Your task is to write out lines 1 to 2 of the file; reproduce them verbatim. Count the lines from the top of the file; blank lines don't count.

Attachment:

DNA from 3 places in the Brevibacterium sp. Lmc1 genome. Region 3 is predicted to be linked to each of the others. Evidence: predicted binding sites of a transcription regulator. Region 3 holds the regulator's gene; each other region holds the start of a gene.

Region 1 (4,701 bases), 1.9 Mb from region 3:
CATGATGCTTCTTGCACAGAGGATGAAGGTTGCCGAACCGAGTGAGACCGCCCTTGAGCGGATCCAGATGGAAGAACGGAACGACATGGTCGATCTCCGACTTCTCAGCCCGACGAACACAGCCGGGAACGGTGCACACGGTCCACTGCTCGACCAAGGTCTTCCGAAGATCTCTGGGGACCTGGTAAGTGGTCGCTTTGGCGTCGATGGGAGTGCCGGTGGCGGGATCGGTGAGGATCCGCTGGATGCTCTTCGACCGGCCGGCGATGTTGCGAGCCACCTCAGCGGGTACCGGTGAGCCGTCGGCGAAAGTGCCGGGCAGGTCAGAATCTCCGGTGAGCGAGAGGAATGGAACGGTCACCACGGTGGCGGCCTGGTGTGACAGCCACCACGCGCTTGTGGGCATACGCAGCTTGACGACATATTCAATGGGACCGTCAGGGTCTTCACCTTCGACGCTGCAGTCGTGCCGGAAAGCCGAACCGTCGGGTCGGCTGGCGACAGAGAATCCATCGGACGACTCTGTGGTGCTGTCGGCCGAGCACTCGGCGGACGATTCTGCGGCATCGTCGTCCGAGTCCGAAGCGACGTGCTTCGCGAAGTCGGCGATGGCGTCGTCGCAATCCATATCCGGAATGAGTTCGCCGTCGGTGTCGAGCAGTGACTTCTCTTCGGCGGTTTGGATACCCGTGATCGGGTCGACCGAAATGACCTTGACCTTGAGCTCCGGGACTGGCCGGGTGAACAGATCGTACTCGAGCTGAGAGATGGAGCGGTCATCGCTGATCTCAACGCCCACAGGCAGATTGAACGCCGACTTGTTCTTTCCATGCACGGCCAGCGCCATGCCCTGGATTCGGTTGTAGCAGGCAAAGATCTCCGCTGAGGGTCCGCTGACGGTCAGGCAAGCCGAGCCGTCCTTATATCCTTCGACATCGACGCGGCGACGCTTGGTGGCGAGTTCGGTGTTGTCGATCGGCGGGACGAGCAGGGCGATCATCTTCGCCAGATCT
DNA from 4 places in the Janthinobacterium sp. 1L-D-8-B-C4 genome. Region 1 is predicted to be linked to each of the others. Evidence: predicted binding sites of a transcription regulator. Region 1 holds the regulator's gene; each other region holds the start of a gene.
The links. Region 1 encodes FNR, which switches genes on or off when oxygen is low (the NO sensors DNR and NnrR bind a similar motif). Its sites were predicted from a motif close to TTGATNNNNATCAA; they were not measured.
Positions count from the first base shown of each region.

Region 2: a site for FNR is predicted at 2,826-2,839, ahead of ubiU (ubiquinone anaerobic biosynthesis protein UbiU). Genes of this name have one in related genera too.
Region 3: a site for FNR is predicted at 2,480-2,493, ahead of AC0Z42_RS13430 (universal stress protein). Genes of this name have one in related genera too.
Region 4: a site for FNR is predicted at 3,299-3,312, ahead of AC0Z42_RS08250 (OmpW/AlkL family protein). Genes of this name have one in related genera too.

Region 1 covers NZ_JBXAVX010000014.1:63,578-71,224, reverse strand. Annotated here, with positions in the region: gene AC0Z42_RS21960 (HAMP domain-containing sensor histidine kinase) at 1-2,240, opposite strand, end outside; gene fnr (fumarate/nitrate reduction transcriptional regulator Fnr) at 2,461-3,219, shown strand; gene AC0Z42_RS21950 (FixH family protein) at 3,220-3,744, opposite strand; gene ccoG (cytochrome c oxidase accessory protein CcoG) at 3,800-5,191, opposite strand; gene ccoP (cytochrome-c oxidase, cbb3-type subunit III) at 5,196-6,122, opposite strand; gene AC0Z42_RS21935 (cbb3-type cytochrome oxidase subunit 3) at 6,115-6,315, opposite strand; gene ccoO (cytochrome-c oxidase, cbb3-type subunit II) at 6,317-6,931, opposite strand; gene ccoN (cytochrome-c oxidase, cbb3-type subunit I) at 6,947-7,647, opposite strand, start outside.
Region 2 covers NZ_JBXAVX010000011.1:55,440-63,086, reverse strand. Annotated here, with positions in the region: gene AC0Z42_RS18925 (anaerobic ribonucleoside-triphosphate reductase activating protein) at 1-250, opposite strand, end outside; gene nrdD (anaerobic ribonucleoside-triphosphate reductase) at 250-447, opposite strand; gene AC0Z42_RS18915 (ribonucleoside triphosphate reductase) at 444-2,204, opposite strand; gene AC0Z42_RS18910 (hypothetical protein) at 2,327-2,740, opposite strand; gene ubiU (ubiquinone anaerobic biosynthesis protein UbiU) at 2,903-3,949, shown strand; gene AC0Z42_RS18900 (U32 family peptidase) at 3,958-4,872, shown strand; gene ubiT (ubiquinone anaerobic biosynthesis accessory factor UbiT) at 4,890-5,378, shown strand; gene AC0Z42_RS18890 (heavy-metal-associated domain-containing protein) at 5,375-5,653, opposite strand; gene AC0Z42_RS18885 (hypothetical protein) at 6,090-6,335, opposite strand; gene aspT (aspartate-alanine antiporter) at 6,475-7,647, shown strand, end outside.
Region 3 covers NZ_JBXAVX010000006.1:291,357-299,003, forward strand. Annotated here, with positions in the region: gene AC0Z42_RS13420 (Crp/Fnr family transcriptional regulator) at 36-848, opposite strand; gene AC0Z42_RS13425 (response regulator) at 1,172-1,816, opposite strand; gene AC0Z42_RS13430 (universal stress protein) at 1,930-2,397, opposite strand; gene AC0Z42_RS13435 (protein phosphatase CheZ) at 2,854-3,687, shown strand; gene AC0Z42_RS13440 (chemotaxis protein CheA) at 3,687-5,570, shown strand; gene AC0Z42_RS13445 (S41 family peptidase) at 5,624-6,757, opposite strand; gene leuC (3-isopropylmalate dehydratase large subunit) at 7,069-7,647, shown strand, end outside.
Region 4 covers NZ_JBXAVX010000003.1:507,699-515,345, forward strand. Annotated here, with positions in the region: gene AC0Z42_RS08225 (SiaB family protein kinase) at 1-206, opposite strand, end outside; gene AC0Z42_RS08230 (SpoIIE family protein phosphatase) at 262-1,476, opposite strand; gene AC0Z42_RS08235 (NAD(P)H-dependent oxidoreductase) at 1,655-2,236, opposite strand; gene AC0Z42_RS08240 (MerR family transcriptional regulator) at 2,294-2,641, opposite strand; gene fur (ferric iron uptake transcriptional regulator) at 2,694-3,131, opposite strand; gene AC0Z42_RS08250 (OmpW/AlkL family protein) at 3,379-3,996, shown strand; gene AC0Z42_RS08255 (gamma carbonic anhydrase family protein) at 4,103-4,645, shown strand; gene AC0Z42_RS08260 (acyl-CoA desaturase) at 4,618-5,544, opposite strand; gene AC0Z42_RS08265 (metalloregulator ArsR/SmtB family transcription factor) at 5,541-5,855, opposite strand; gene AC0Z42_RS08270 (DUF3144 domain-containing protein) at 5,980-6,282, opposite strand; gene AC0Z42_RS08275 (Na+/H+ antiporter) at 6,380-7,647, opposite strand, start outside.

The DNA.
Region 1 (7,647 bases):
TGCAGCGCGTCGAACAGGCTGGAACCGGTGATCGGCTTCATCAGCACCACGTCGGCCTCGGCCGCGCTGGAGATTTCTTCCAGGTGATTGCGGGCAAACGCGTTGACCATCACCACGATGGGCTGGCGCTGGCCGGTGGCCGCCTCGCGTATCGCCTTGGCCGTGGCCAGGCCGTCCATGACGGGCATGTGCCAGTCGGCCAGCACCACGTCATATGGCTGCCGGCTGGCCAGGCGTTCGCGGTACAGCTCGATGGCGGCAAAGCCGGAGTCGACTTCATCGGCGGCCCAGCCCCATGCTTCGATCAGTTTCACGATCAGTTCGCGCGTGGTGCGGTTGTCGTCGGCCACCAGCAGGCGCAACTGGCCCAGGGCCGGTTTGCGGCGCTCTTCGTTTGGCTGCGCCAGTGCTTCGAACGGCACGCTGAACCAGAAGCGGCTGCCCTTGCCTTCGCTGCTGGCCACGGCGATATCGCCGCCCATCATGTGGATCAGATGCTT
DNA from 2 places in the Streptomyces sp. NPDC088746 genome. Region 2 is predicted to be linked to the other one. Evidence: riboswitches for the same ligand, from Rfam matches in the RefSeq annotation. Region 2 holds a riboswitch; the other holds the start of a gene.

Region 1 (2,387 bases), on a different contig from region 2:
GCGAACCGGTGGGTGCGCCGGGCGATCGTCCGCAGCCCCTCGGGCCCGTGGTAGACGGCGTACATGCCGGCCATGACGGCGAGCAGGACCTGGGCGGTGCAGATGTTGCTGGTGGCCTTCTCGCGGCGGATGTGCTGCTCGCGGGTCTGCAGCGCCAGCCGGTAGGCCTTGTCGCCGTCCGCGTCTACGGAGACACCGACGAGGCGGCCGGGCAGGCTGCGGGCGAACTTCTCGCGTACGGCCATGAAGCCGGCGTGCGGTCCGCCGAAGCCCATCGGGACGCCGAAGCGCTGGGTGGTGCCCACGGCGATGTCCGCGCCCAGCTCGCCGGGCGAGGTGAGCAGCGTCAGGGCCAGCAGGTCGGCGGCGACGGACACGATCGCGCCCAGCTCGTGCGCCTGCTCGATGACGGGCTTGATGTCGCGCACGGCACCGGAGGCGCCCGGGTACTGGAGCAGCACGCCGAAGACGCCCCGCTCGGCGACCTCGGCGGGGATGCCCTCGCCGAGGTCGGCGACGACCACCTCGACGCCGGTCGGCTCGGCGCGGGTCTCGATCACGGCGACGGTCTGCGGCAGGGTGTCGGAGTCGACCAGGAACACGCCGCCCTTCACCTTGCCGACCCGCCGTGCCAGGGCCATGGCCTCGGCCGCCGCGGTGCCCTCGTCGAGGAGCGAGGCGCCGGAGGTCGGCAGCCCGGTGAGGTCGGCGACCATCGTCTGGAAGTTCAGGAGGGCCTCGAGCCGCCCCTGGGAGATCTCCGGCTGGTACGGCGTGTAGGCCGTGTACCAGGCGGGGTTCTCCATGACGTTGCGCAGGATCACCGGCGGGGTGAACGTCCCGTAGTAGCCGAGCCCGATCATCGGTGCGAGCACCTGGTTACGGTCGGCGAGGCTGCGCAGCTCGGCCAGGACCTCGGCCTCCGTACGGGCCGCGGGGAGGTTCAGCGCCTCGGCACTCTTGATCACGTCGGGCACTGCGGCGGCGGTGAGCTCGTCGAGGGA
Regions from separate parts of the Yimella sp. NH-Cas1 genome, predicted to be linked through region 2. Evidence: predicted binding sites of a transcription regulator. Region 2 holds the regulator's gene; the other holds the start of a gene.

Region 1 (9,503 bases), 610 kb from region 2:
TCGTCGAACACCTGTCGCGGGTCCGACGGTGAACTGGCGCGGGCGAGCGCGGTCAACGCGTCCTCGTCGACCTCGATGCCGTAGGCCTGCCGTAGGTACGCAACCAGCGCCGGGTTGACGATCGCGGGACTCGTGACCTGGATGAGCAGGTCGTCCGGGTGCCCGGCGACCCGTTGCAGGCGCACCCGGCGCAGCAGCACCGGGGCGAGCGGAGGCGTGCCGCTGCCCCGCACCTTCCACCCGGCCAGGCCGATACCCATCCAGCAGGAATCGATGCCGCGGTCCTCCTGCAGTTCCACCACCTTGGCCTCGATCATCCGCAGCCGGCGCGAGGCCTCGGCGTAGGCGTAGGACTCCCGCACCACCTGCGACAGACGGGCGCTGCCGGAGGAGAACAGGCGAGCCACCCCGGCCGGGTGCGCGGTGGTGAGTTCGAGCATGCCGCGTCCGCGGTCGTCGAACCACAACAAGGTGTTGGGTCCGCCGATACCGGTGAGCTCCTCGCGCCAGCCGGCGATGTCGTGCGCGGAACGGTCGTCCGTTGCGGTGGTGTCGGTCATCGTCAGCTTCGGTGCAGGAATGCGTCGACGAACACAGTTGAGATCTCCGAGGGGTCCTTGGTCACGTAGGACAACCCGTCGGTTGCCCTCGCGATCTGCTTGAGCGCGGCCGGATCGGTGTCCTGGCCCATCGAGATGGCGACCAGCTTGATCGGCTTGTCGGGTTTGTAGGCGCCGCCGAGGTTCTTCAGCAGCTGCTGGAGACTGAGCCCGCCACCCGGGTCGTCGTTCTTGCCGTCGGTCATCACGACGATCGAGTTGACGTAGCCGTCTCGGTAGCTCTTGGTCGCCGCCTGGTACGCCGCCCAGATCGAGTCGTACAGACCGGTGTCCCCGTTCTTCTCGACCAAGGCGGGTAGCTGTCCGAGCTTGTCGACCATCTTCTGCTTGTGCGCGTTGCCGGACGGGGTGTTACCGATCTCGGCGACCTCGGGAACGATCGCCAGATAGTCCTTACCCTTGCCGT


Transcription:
DNA from 3 places in the Brevibacterium sp. Lmc1 genome. Region 3 is predicted to be linked to each of the others. Evidence: predicted binding sites of a transcription regulator. Region 3 holds the regulator's gene; each other region holds the start of a gene.

Region 1 (4,701 bases), 1.9 Mb from region 3: